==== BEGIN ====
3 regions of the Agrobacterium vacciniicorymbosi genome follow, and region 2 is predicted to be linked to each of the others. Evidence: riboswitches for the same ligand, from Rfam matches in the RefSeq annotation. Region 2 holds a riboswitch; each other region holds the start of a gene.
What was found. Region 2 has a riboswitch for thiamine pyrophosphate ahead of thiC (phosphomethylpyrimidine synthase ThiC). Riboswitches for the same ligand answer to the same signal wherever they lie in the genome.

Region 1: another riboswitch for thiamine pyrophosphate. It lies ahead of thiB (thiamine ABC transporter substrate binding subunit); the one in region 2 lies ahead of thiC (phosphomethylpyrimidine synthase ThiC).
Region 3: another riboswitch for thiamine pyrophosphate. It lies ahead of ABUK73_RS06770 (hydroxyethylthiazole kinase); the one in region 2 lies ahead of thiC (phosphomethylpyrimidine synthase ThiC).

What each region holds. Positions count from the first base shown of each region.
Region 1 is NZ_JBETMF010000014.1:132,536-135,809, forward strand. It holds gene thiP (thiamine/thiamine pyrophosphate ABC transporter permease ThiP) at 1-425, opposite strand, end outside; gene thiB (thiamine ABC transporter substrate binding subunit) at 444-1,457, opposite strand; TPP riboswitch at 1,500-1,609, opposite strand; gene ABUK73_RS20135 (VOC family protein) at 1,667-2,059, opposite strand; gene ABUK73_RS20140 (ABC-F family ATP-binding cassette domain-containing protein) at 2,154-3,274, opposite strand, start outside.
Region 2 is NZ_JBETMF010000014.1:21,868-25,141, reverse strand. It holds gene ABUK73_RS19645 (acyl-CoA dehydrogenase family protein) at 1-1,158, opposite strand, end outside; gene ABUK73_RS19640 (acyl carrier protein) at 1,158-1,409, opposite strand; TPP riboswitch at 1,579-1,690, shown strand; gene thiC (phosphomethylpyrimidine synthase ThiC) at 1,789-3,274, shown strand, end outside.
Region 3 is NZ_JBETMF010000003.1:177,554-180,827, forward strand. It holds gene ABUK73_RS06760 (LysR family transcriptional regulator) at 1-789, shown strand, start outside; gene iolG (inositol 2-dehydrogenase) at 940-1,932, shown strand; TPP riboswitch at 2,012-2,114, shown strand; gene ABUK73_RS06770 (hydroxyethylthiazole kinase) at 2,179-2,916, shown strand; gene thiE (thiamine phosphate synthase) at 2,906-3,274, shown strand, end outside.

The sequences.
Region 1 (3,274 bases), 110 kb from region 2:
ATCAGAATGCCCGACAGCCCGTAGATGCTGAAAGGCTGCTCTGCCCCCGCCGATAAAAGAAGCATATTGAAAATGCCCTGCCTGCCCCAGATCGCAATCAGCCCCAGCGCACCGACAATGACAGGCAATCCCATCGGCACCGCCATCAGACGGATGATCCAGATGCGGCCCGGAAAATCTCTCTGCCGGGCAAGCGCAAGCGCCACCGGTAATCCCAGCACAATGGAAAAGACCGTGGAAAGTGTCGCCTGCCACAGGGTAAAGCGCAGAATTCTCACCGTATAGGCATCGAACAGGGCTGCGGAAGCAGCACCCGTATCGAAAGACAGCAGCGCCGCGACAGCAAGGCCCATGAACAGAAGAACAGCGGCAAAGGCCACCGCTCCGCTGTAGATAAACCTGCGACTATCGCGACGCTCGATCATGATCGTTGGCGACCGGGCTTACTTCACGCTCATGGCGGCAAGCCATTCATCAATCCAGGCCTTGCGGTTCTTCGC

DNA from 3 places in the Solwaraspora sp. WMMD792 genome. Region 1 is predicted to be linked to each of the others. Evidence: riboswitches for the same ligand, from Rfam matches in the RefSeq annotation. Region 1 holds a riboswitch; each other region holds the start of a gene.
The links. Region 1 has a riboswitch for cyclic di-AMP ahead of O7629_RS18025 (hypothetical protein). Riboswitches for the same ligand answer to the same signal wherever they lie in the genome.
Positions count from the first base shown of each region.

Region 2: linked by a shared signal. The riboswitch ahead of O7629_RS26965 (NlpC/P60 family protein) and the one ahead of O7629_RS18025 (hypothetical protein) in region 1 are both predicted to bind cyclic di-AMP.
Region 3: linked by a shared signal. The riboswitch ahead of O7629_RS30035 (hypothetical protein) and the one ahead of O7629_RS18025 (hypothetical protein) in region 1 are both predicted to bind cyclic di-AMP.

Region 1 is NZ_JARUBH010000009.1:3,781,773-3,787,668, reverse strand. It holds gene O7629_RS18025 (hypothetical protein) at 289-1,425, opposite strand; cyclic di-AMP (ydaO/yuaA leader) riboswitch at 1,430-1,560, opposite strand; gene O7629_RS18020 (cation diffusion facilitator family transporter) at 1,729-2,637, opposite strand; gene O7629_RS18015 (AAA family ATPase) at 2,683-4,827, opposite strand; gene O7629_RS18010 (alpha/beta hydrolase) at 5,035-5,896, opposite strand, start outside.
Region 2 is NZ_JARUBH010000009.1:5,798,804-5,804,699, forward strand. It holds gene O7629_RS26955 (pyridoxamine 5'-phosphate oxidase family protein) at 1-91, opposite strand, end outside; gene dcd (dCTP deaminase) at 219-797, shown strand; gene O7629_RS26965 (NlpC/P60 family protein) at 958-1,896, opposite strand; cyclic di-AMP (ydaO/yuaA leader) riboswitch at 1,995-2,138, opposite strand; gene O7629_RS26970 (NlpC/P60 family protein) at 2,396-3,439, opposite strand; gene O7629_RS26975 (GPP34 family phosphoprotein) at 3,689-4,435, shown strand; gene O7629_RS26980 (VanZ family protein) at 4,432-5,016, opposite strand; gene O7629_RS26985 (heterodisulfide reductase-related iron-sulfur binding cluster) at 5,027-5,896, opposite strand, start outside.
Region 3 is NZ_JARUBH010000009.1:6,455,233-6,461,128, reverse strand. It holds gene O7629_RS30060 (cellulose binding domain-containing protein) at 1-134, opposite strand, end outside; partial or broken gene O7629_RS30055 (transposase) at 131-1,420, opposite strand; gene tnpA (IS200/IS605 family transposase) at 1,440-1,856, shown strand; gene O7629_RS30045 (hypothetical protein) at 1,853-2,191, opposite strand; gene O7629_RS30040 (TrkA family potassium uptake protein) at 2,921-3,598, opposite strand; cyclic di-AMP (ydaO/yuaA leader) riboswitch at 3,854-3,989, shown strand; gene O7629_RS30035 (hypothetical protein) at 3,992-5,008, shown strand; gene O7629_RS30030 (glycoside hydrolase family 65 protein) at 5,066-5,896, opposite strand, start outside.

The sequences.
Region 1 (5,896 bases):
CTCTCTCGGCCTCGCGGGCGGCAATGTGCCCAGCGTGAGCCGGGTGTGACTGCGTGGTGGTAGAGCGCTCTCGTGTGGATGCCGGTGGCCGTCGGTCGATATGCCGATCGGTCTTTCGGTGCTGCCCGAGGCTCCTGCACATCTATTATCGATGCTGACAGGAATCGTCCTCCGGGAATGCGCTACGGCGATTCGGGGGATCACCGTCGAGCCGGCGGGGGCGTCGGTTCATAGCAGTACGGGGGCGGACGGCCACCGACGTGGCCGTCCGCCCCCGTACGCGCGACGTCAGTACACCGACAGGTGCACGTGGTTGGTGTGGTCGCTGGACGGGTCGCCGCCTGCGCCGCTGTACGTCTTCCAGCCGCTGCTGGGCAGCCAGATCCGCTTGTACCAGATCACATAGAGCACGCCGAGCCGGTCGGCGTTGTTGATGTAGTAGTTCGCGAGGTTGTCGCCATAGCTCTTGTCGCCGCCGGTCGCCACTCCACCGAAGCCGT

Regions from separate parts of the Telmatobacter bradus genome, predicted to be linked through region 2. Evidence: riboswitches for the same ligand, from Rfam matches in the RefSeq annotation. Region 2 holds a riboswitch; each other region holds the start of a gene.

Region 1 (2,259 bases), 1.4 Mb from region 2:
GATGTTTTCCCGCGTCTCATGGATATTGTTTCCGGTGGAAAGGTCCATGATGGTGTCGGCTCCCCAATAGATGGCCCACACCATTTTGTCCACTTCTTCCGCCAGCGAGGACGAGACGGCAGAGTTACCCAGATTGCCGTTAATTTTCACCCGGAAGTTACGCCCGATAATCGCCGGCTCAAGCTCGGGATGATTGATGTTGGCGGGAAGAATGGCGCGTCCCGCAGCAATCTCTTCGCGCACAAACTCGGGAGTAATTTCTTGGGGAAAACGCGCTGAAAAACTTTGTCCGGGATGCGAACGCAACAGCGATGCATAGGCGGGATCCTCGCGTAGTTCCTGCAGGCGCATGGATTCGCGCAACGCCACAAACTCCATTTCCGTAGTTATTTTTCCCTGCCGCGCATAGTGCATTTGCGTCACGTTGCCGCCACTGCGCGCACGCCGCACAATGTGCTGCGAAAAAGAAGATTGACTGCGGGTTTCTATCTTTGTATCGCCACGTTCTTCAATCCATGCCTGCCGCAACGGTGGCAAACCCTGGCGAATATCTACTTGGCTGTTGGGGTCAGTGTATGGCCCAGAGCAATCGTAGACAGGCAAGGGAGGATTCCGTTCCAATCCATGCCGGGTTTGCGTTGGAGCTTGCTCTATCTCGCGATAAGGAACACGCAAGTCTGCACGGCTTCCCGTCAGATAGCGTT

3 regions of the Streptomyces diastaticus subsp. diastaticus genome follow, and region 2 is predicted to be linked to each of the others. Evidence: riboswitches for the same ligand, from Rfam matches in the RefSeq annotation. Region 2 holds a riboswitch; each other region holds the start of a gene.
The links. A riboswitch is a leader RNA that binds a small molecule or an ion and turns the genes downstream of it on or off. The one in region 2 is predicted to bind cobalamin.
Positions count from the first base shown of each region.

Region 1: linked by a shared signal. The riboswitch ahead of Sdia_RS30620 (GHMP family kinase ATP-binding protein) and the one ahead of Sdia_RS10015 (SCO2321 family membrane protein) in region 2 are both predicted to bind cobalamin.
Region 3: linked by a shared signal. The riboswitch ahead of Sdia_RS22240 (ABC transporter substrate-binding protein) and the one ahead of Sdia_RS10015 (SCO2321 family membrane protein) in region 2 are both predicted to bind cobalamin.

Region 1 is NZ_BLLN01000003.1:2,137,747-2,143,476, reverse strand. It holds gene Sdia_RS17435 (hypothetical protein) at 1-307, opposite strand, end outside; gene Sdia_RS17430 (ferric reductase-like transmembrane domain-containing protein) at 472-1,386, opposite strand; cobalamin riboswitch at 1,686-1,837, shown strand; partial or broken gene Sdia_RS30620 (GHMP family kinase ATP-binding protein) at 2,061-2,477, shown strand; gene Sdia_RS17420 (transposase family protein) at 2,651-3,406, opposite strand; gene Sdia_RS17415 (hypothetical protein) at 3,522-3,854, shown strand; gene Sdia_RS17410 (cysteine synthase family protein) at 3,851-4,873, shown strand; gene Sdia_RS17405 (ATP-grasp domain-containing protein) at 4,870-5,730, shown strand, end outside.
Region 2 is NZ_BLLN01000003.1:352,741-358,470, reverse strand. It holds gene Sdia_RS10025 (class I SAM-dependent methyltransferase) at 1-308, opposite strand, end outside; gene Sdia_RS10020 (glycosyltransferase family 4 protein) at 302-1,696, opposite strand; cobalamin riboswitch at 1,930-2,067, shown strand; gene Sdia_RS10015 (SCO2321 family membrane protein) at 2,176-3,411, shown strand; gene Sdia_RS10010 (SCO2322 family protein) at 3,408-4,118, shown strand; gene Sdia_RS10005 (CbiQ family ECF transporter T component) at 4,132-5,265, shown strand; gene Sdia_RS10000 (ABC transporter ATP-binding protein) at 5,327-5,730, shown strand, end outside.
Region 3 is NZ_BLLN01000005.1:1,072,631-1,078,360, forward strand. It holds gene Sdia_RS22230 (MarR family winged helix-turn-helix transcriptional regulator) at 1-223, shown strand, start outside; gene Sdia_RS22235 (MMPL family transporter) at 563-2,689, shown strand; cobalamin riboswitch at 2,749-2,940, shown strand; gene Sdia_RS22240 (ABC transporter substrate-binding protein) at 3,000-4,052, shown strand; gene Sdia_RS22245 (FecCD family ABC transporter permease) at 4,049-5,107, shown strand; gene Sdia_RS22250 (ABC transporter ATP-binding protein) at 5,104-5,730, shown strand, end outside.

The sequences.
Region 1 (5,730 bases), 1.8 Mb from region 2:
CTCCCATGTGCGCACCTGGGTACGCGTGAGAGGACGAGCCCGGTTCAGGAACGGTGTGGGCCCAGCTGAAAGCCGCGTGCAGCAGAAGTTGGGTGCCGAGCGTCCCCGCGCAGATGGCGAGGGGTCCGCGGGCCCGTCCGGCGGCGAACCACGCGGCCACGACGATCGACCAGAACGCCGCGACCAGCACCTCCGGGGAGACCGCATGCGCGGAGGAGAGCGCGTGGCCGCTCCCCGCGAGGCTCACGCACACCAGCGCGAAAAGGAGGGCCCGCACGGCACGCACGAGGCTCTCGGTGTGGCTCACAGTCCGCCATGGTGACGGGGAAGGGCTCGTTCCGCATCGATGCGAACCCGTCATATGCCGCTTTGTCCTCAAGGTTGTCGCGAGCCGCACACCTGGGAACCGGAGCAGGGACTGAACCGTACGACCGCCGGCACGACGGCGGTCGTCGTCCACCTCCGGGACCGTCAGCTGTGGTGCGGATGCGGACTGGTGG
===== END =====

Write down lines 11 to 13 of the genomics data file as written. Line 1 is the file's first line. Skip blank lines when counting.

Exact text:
ATCAGAATGCCCGACAGCCCGTAGATGCTGAAAGGCTGCTCTGCCCCCGCCGATAAAAGAAGCATATTGAAAATGCCCTGCCTGCCCCAGATCGCAATCAGCCCCAGCGCACCGACAATGACAGGCAATCCCATCGGCACCGCCATCAGACGGATGATCCAGATGCGGCCCGGAAAATCTCTCTGCCGGGCAAGCGCAAGCGCCACCGGTAATCCCAGCACAATGGAAAAGACCGTGGAAAGTGTCGCCTGCCACAGGGTAAAGCGCAGAATTCTCACCGTATAGGCATCGAACAGGGCTGCGGAAGCAGCACCCGTATCGAAAGACAGCAGCGCCGCGACAGCAAGGCCCATGAACAGAAGAACAGCGGCAAAGGCCACCGCTCCGCTGTAGATAAACCTGCGACTATCGCGACGCTCGATCATGATCGTTGGCGACCGGGCTTACTTCACGCTCATGGCGGCAAGCCATTCATCAATCCAGGCCTTGCGGTTCTTCGC

DNA from 3 places in the Solwaraspora sp. WMMD792 genome. Region 1 is predicted to be linked to each of the others. Evidence: riboswitches for the same ligand, from Rfam matches in the RefSeq annotation. Region 1 holds a riboswitch; each other region holds the start of a gene.
The links. Region 1 has a riboswitch for cyclic di-AMP ahead of O7629_RS18025 (hypothetical protein). Riboswitches for the same ligand answer to the same signal wherever they lie in the genome.